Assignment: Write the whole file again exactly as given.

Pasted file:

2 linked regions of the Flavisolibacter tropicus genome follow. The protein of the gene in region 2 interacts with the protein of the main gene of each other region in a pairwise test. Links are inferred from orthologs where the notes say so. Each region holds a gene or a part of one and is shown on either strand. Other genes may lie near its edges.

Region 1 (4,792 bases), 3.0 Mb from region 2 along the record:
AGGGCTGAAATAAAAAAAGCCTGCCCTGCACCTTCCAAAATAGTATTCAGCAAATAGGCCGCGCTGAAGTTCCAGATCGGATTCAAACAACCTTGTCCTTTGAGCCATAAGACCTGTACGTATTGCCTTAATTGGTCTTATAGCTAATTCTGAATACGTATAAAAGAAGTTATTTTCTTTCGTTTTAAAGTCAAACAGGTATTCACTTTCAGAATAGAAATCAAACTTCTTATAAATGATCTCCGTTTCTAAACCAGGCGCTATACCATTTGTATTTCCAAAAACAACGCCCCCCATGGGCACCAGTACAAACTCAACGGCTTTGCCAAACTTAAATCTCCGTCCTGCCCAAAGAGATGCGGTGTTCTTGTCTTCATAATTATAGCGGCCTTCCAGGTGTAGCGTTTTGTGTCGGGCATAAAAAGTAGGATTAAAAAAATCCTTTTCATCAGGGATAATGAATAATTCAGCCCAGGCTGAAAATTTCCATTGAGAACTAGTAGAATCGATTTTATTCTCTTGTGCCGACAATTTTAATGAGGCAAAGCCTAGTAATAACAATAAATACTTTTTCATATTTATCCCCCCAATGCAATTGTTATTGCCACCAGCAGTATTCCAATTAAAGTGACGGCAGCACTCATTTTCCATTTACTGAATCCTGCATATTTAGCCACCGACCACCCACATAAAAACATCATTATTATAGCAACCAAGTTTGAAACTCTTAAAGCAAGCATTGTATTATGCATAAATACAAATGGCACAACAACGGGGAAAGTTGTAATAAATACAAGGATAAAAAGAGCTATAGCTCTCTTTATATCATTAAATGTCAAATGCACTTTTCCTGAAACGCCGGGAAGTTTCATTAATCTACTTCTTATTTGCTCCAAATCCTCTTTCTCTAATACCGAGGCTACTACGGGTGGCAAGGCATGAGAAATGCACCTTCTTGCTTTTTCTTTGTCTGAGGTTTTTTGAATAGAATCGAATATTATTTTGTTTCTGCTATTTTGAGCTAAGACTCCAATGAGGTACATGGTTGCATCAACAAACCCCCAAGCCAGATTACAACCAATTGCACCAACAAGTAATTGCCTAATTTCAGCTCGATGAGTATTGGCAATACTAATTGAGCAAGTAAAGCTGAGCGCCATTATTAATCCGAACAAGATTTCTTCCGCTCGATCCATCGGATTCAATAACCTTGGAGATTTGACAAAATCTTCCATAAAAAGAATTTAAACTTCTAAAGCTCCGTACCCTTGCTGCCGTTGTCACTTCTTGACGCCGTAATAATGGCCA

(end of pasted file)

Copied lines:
2 linked regions of the Flavisolibacter tropicus genome follow. The protein of the gene in region 2 interacts with the protein of the main gene of each other region in a pairwise test. Links are inferred from orthologs where the notes say so. Each region holds a gene or a part of one and is shown on either strand. Other genes may lie near its edges.

Region 1 (4,792 bases), 3.0 Mb from region 2 along the record:
AGGGCTGAAATAAAAAAAGCCTGCCCTGCACCTTCCAAAATAGTATTCAGCAAATAGGCCGCGCTGAAGTTCCAGATCGGATTCAAACAACCTTGTCCTTTGAGCCATAAGACCTGTACGTATTGCCTTAATTGGTCTTATAGCTAATTCTGAATACGTATAAAAGAAGTTATTTTCTTTCGTTTTAAAGTCAAACAGGTATTCACTTTCAGAATAGAAATCAAACTTCTTATAAATGATCTCCGTTTCTAAACCAGGCGCTATACCATTTGTATTTCCAAAAACAACGCCCCCCATGGGCACCAGTACAAACTCAACGGCTTTGCCAAACTTAAATCTCCGTCCTGCCCAAAGAGATGCGGTGTTCTTGTCTTCATAATTATAGCGGCCTTCCAGGTGTAGCGTTTTGTGTCGGGCATAAAAAGTAGGATTAAAAAAATCCTTTTCATCAGGGATAATGAATAATTCAGCCCAGGCTGAAAATTTCCATTGAGAACTAGTAGAATCGATTTTATTCTCTTGTGCCGACAATTTTAATGAGGCAAAGCCTAGTAATAACAATAAATACTTTTTCATATTTATCCCCCCAATGCAATTGTTATTGCCACCAGCAGTATTCCAATTAAAGTGACGGCAGCACTCATTTTCCATTTACTGAATCCTGCATATTTAGCCACCGACCACCCACATAAAAACATCATTATTATAGCAACCAAGTTTGAAACTCTTAAAGCAAGCATTGTATTATGCATAAATACAAATGGCACAACAACGGGGAAAGTTGTAATAAATACAAGGATAAAAAGAGCTATAGCTCTCTTTATATCATTAAATGTCAAATGCACTTTTCCTGAAACGCCGGGAAGTTTCATTAATCTACTTCTTATTTGCTCCAAATCCTCTTTCTCTAATACCGAGGCTACTACGGGTGGCAAGGCATGAGAAATGCACCTTCTTGCTTTTTCTTTGTCTGAGGTTTTTTGAATAGAATCGAATATTATTTTGTTTCTGCTATTTTGAGCTAAGACTCCAATGAGGTACATGGTTGCATCAACAAACCCCCAAGCCAGATTACAACCAATTGCACCAACAAGTAATTGCCTAATTTCAGCTCGATGAGTATTGGCAATACTAATTGAGCAAGTAAAGCTGAGCGCCATTATTAATCCGAACAAGATTTCTTCCGCTCGATCCATCGGATTCAATAACCTTGGAGATTTGACAAAATCTTCCATAAAAAGAATTTAAACTTCTAAAGCTCCGTACCCTTGCTGCCGTTGTCACTTCTTGACGCCGTAATAATGGCCA